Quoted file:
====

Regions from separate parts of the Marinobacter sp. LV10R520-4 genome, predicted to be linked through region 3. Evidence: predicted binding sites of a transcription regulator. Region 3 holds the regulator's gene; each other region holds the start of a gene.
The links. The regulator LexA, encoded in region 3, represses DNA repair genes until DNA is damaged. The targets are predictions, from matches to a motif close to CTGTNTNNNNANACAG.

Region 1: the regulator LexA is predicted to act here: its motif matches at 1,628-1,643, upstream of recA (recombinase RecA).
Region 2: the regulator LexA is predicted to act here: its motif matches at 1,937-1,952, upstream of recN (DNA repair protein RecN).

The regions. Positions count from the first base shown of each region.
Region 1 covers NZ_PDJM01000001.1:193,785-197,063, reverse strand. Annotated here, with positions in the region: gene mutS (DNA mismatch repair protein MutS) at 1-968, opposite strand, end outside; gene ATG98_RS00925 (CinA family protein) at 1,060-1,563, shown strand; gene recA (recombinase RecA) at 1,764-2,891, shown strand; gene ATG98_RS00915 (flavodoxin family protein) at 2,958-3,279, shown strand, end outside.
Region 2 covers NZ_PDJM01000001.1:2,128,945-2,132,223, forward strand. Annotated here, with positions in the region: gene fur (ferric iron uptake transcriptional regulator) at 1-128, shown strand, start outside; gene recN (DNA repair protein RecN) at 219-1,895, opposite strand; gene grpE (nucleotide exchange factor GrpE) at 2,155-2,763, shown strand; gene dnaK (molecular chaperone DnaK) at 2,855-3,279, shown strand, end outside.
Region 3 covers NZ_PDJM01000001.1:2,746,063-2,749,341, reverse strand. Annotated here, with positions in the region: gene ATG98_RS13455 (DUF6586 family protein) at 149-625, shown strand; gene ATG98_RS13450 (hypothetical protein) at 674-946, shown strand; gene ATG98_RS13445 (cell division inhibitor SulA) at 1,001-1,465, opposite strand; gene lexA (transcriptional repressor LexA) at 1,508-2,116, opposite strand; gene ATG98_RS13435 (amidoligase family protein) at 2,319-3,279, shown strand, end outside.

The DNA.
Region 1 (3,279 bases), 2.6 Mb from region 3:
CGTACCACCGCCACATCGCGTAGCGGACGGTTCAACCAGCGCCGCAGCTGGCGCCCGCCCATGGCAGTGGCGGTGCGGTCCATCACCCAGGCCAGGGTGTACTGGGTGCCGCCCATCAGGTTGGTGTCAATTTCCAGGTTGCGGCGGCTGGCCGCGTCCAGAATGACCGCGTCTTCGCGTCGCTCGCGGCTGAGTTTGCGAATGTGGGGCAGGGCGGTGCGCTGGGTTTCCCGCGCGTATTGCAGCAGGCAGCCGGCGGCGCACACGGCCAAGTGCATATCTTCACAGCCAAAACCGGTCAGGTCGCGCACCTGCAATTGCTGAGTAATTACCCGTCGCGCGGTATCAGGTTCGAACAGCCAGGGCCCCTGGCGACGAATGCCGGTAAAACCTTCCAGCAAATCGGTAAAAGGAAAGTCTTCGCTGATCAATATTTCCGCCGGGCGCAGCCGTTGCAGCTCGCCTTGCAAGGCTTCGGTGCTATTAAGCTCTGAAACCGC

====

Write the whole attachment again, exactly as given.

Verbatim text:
Regions from separate parts of the Marinobacter sp. LV10R520-4 genome, predicted to be linked through region 3. Evidence: predicted binding sites of a transcription regulator. Region 3 holds the regulator's gene; each other region holds the start of a gene.
The links. The regulator LexA, encoded in region 3, represses DNA repair genes until DNA is damaged. The targets are predictions, from matches to a motif close to CTGTNTNNNNANACAG.

Region 1: the regulator LexA is predicted to act here: its motif matches at 1,628-1,643, upstream of recA (recombinase RecA).
Region 2: the regulator LexA is predicted to act here: its motif matches at 1,937-1,952, upstream of recN (DNA repair protein RecN).

The regions. Positions count from the first base shown of each region.
Region 1 covers NZ_PDJM01000001.1:193,785-197,063, reverse strand. Annotated here, with positions in the region: gene mutS (DNA mismatch repair protein MutS) at 1-968, opposite strand, end outside; gene ATG98_RS00925 (CinA family protein) at 1,060-1,563, shown strand; gene recA (recombinase RecA) at 1,764-2,891, shown strand; gene ATG98_RS00915 (flavodoxin family protein) at 2,958-3,279, shown strand, end outside.
Region 2 covers NZ_PDJM01000001.1:2,128,945-2,132,223, forward strand. Annotated here, with positions in the region: gene fur (ferric iron uptake transcriptional regulator) at 1-128, shown strand, start outside; gene recN (DNA repair protein RecN) at 219-1,895, opposite strand; gene grpE (nucleotide exchange factor GrpE) at 2,155-2,763, shown strand; gene dnaK (molecular chaperone DnaK) at 2,855-3,279, shown strand, end outside.
Region 3 covers NZ_PDJM01000001.1:2,746,063-2,749,341, reverse strand. Annotated here, with positions in the region: gene ATG98_RS13455 (DUF6586 family protein) at 149-625, shown strand; gene ATG98_RS13450 (hypothetical protein) at 674-946, shown strand; gene ATG98_RS13445 (cell division inhibitor SulA) at 1,001-1,465, opposite strand; gene lexA (transcriptional repressor LexA) at 1,508-2,116, opposite strand; gene ATG98_RS13435 (amidoligase family protein) at 2,319-3,279, shown strand, end outside.

The DNA.
Region 1 (3,279 bases), 2.6 Mb from region 3:
CGTACCACCGCCACATCGCGTAGCGGACGGTTCAACCAGCGCCGCAGCTGGCGCCCGCCCATGGCAGTGGCGGTGCGGTCCATCACCCAGGCCAGGGTGTACTGGGTGCCGCCCATCAGGTTGGTGTCAATTTCCAGGTTGCGGCGGCTGGCCGCGTCCAGAATGACCGCGTCTTCGCGTCGCTCGCGGCTGAGTTTGCGAATGTGGGGCAGGGCGGTGCGCTGGGTTTCCCGCGCGTATTGCAGCAGGCAGCCGGCGGCGCACACGGCCAAGTGCATATCTTCACAGCCAAAACCGGTCAGGTCGCGCACCTGCAATTGCTGAGTAATTACCCGTCGCGCGGTATCAGGTTCGAACAGCCAGGGCCCCTGGCGACGAATGCCGGTAAAACCTTCCAGCAAATCGGTAAAAGGAAAGTCTTCGCTGATCAATATTTCCGCCGGGCGCAGCCGTTGCAGCTCGCCTTGCAAGGCTTCGGTGCTATTAAGCTCTGAAACCGC